In a post today at Daily Kos, DemFromCT discusses some data from the most recent ABC/WaPo poll (don’t even bother reading the article — youth are skipped over in the analysis), specifically covering health care reform. The post was inspired by a WaPo analysis, found here. What I found to be interesting was the comparison of the 18-29 year old crosstab with seniors:

On the top you can see that youth in June supported — either strongly or somewhat — the addition of a public plan to our health care system at a 71 percent clip. Two months later, the number has dropped to 61 percent. Much has been said in the blogosphere over the last week regarding the fading of Obama’s base, the youth vote included, so this drop — especially with President Obama on vacation the last week — isn’t surprising. The GOP has been able to run with the death panels meme without being challenged by the media, and until the last week or two, the DNC and OFA sat on their laurels, watching HCR opponents turn town hall meetings into a mush consisting of hyperbolic warnings of America ending and disruptive and undemocratic tactics.

But even with all of this, according to this poll, youth aren’t changing their mind about the benefits of health care reform. Responses to a question not published in DemFromCT’s analysis but published instead in the WaPo write-up show that 18-29 year olds, when presented with a chance to evaluate whether or not government-inspired reform of the health care system would help or hurt, still believe that it would be a positive development — their response didn’t change over the course of two months. Seniors, though, disagree. 48 percent of those polled believe that government health reform would harm the system, up from 39 percent in June. Furthermore, the percentage of senior respondents strongly feeling reform would do more harm than good surged seventeen points.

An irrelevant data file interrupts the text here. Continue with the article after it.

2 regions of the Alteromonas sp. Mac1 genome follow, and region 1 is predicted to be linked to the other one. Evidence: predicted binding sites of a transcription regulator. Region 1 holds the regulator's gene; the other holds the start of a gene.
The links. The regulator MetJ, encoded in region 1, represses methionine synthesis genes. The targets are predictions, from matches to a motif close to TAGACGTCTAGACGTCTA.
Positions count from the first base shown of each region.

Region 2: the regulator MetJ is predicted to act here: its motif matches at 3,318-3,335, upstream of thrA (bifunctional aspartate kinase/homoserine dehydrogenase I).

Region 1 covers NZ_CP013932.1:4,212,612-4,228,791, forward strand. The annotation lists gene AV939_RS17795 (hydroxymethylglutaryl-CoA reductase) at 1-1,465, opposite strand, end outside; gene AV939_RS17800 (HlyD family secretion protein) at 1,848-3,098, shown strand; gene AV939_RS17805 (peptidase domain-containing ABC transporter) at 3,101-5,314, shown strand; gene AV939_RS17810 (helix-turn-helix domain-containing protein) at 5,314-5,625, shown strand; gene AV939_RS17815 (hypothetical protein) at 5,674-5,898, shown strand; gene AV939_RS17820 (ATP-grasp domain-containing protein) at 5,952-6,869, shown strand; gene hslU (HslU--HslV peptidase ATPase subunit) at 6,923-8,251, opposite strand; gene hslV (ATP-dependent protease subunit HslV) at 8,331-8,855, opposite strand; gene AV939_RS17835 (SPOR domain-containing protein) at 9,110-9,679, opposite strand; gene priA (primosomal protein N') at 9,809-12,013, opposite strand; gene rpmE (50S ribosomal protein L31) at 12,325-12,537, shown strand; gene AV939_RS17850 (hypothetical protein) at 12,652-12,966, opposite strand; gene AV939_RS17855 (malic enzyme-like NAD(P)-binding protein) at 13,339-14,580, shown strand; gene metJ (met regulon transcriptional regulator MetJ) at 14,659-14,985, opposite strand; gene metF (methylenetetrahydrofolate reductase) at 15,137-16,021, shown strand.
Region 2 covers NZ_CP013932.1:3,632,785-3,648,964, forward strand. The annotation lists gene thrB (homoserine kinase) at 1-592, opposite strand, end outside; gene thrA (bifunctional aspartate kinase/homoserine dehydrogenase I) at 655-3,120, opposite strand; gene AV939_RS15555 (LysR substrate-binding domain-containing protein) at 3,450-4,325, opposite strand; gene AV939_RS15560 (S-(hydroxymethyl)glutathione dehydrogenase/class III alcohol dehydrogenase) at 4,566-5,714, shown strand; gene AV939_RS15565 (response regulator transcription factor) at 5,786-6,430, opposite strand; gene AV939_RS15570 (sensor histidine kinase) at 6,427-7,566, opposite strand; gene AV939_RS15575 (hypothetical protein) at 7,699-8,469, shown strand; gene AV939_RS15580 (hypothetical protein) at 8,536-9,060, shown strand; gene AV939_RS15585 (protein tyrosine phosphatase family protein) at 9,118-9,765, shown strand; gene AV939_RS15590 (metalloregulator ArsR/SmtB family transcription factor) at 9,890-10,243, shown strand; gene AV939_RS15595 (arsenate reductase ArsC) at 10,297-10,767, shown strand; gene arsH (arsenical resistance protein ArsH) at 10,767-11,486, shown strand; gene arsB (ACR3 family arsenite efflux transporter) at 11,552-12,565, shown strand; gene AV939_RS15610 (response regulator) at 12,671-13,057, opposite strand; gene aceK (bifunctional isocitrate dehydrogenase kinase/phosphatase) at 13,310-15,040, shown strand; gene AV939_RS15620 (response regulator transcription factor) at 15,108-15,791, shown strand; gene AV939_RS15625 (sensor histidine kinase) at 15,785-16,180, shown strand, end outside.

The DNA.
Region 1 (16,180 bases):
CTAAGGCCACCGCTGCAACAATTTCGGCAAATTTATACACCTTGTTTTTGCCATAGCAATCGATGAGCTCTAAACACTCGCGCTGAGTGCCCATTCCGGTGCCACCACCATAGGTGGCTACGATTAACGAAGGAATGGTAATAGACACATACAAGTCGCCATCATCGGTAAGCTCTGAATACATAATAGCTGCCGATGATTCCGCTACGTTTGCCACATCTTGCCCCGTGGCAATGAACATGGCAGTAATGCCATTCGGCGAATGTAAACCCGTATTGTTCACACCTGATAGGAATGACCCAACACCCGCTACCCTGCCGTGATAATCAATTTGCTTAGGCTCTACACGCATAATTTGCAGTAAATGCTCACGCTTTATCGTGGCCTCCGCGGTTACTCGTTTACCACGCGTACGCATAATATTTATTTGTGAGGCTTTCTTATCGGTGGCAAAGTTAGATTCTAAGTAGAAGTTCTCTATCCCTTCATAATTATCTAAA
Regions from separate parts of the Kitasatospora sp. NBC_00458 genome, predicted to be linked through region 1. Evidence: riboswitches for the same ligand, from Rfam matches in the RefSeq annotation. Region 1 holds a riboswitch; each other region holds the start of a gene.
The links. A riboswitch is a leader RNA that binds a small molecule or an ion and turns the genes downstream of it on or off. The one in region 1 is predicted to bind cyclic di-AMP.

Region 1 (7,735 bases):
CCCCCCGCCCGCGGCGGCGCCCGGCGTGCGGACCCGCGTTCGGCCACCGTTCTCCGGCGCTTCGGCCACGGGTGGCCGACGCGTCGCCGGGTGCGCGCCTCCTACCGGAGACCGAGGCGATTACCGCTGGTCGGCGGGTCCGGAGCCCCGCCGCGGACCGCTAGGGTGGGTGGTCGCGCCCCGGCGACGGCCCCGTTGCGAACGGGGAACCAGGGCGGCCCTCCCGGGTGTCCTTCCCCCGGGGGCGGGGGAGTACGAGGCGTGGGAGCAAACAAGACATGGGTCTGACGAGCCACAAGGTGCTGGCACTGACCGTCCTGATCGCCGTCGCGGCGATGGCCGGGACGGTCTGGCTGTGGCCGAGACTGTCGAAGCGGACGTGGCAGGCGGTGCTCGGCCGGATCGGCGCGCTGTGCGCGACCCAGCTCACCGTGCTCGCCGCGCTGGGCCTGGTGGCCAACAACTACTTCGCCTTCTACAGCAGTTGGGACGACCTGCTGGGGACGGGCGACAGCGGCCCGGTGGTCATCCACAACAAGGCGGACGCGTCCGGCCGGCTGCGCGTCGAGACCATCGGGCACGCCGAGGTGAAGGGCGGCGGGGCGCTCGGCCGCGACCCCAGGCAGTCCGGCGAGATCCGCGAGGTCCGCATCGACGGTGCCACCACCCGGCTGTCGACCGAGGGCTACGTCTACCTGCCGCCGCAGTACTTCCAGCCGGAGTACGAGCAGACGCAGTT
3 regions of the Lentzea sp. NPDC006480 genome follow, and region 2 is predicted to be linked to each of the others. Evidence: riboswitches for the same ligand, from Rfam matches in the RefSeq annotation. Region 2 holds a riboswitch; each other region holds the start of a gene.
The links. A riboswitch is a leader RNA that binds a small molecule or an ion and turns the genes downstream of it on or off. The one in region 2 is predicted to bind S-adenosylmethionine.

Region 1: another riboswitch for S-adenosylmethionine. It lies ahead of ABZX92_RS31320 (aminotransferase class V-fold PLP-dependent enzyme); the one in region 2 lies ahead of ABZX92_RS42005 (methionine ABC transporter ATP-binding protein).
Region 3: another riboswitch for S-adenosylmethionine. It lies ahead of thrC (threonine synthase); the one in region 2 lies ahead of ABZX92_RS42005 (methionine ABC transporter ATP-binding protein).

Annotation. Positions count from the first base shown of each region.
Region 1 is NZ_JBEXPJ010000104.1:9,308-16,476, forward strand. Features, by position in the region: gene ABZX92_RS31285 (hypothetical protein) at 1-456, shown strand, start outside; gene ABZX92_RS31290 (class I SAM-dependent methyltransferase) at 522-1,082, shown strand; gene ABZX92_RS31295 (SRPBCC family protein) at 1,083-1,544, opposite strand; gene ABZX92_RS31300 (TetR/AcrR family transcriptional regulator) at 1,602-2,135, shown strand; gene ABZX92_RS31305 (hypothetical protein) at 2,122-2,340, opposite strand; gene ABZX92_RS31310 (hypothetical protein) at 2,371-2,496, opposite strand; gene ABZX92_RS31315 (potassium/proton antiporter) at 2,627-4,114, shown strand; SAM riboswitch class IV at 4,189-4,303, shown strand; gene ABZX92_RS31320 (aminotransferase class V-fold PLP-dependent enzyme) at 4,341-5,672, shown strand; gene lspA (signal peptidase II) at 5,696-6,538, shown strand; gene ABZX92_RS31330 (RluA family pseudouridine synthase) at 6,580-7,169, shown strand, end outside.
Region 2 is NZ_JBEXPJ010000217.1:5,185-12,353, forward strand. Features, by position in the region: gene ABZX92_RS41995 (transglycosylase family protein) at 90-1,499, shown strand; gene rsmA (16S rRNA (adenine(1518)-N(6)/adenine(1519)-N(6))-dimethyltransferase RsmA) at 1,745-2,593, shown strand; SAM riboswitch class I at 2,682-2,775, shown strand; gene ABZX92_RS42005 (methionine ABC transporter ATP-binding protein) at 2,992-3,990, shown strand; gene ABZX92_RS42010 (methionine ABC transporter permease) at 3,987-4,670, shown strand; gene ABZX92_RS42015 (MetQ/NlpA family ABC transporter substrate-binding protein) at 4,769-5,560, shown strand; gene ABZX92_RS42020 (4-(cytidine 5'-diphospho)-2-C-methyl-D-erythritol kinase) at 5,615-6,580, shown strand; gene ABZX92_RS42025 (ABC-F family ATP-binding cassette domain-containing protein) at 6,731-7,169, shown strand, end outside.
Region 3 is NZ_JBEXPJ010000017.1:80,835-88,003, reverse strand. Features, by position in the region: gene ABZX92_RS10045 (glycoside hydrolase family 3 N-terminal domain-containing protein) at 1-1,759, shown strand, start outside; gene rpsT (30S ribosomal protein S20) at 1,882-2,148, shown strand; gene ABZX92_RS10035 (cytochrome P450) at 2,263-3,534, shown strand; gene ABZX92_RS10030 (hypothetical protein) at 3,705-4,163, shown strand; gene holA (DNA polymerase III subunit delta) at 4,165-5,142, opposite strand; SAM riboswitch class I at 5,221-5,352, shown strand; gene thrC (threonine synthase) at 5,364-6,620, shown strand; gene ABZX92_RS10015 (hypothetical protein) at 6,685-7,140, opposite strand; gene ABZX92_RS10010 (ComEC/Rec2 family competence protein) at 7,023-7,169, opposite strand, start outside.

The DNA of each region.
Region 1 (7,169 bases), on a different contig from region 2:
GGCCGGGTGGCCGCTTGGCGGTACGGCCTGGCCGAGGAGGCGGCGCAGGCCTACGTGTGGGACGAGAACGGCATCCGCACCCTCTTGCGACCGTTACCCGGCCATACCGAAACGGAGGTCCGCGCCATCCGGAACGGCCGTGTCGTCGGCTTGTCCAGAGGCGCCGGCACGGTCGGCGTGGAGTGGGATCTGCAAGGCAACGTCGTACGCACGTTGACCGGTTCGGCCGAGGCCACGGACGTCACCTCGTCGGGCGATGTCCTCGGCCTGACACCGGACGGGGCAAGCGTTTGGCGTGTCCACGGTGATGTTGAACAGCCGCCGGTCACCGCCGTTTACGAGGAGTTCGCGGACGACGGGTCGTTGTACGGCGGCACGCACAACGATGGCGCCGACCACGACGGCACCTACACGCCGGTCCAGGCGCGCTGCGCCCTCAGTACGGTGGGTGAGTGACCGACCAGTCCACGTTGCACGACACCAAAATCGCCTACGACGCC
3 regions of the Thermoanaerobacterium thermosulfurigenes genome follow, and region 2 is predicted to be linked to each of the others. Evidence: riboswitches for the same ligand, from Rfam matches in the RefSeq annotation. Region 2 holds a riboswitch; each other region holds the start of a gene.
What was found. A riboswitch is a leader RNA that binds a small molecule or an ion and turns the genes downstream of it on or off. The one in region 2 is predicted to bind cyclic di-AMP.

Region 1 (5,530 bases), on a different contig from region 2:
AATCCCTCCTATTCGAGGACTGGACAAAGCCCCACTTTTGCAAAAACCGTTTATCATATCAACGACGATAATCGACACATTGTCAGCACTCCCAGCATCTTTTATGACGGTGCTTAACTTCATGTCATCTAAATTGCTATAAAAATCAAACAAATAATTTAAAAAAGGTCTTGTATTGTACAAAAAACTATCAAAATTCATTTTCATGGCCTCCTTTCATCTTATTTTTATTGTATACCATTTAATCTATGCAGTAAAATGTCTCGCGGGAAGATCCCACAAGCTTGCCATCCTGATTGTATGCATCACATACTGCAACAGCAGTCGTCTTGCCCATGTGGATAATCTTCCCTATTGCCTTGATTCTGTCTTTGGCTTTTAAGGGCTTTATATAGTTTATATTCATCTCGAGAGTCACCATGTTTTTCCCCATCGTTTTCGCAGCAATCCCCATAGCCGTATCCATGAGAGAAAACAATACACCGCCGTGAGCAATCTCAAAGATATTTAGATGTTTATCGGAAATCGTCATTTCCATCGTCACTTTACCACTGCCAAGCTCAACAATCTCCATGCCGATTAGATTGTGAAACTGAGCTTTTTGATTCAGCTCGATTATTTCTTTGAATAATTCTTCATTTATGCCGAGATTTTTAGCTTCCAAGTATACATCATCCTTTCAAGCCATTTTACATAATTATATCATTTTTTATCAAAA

The bottom question in the initial set asked whether or not the health care system would lead to improved care for the respondents in particular, and the affirmative responses from June to August nearly doubled among Millennials. 15 percent believed their health care would be better in June, with 28 percent answering the same way two months later. The “betters” seem to draw both from the “worse” and “same” groups. Seniors, again, differed from youth. More seniors believed that health care reform would lead to worse health care.

So, as on many current political issues, there’s a generation gap. While both young and old are at least feeling queasy about the public option — much thanks to GOP/insurance industry-led obstructionism and timid Democratic leaders — the two groups begin to diverge from there. Elder voters, already feeling lukewarm about Obama, do not believe health care reform will benefit the system or their own health care. Youth, meanwhile, still widely support government-led health care reform, while maintaining a belief that, in the end, the government will get it right.

Youth can still serve as a base to Obama. The big question is whether or not Obama has any nerve left to ratchet up the debate, and whether or not Democratic members of Congress have the chutzpah to strongly support a public option. There is a still-formidable cohort of young voters waiting to see some political courage from Obama and the Democrats.